Obama hyperpartisan complains about non-Obama hyperpartisans
Pot, kettle; kettle, pot.
Last week, Harvard Business School hosted a conference in New York to talk about how the U.S. could continue to support “high and rising living standards for Americans” in the face of global competition. It was a lively discussion, leading to many good, if familiar, economic-policy ideas for increasing productivity in the U.S.
Unfortunately, this conversation largely ignored the key constraint to many of the policy recommendations: the rise of hyperpolarization in Congress. If business leaders want better economic policy, they need to first help elect more moderates to Congress.
Peter, Peter, Peter. When the voters spoke in 2010, it was for a reason: it was a national-level attempt at triage.
2010 was a political earthquake: the electorate, having observed the performance of the Administration and the Democrat controlled Congress, instead voted to favor gridlock over failed policies, government intrusion, and crony capitalism.
While voters prefer improvement (and not just hope, or change—for the worse), gridlock, like the physician’s imperative to do no harm, is preferred over the national-level regression the Administration led.
Orszag is one of those iron triangle guys (think tanks/academia, government, and industry), who crosses back and forth—and tries to stay in the game, hence his columns—as needed. He fits the revolving door profile: he’s one of those types the President said he wouldn’t hire, then did hire, and who has subsequently left to return to “the private sector.”
Here’s more from Peter on the hyperpartisan Congress (emphasis added):
Corporate leaders who are interested in this [policy] agenda should therefore walk across the Charles River from the business school to the Kennedy School of Government and ask how they can help to elect more moderates to Congress who could carry out the laundry list of policy recommendations they support.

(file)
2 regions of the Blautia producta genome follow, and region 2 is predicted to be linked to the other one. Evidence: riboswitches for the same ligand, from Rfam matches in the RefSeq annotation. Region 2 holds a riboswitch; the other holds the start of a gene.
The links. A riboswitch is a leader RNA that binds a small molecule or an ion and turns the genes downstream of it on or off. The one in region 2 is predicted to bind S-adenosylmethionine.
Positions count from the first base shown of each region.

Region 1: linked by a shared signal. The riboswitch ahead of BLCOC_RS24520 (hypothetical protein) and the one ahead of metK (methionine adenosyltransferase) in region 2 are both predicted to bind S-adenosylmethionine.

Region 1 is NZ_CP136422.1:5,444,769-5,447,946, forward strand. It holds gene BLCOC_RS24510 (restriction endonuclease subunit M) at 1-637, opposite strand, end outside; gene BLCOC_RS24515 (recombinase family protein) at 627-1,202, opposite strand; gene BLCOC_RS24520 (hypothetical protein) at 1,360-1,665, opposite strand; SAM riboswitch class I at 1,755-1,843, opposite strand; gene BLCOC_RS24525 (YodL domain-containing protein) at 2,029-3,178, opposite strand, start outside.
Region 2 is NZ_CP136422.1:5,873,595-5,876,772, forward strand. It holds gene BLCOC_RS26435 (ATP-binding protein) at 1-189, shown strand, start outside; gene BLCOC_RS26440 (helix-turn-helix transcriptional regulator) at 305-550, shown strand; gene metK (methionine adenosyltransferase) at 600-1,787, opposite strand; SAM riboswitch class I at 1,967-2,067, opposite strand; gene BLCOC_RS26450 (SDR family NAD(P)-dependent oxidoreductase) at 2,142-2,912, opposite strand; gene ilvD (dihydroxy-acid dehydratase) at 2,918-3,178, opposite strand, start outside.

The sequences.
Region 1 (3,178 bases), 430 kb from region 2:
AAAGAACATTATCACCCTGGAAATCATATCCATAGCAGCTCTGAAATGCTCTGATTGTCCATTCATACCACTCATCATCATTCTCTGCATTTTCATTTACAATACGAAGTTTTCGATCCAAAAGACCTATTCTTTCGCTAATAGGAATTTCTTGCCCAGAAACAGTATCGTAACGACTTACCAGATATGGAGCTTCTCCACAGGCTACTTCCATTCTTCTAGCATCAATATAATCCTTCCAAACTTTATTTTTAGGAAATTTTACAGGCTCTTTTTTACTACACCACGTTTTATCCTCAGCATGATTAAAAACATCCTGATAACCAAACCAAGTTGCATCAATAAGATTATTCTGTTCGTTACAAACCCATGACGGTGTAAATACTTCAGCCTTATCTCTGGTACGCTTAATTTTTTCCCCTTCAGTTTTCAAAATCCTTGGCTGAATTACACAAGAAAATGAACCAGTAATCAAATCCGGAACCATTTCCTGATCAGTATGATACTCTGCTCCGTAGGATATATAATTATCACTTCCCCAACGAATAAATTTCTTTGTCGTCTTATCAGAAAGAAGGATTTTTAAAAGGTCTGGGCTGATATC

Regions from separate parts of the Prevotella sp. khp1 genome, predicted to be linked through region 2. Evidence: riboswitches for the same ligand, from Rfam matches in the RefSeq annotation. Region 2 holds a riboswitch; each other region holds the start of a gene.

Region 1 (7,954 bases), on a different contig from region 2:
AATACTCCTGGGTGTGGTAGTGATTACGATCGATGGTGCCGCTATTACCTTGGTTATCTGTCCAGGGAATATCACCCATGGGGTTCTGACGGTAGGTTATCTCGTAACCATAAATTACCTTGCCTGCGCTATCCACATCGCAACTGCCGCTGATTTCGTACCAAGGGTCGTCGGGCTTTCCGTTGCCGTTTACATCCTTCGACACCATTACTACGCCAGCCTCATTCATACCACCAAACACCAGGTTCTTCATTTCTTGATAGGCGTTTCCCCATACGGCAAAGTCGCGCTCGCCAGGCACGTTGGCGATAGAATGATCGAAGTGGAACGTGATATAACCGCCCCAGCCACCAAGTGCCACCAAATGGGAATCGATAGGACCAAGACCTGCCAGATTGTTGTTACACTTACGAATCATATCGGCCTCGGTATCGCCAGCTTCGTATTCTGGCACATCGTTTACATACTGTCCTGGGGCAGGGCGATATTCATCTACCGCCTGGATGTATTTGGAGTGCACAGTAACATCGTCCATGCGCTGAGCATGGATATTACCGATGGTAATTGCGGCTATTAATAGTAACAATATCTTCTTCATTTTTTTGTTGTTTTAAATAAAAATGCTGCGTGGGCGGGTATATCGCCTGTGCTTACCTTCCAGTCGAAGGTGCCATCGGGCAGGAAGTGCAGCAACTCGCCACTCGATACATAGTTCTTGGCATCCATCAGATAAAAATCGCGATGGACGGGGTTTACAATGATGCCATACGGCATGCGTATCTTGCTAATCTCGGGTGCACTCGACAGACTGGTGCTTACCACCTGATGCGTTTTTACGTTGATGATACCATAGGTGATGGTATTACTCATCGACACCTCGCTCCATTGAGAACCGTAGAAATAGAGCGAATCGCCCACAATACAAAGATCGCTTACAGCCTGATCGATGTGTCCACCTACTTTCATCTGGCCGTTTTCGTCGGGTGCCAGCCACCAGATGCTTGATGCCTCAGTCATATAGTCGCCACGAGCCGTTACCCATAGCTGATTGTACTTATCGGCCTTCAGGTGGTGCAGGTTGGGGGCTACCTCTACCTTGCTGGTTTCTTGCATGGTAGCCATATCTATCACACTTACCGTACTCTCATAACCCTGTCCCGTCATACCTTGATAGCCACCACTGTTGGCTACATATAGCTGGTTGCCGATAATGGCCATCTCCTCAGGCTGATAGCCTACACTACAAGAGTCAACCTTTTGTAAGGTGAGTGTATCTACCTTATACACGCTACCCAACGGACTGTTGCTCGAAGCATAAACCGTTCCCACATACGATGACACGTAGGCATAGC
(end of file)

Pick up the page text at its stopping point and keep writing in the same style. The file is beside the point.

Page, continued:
In particular, the decline in moderates in Congress — exemplified most recently by the announcement from Senator Olympia Snowe that she will retire — and the associated rise of hyperpolarization impedes policy making.
Nolan McCarty, a political scientist at Princeton University, has recently examined the issue and concluded that polarization substantially impairs legislative productivity. McCarty writes that, under one way of analyzing the question, “the least polarized congressional term produces a whopping 166 percent more legislation than the most polarized.”
Peter, again consider the 2010 election. A vote for a Republican was a vote against the insanity of the legislation the Democrat controlled Congress created (and the President signed). And are you really saying we don’t already have enough legislation?! Maybe you could get behind the Administration’s non-legislative solutions like Executive Orders or legislation by regulation from the Administration’s myriad extra-legal czars?
So what does Orszag think business leaders should do? (again, emphasis added)
The most realistic approach is to work to elect moderate representatives in House districts that do not swing hard one way or the other and moderate senators in states that are relatively evenly divided politically.
The Senate hasn’t produced a budget in 1000 days and you want business to work to elect more moderates in the House?
I guess it all depends on how you define moderate. In Peter’s case, I suspect it means someone who will provide the lockstep support President Obama’s agenda needs.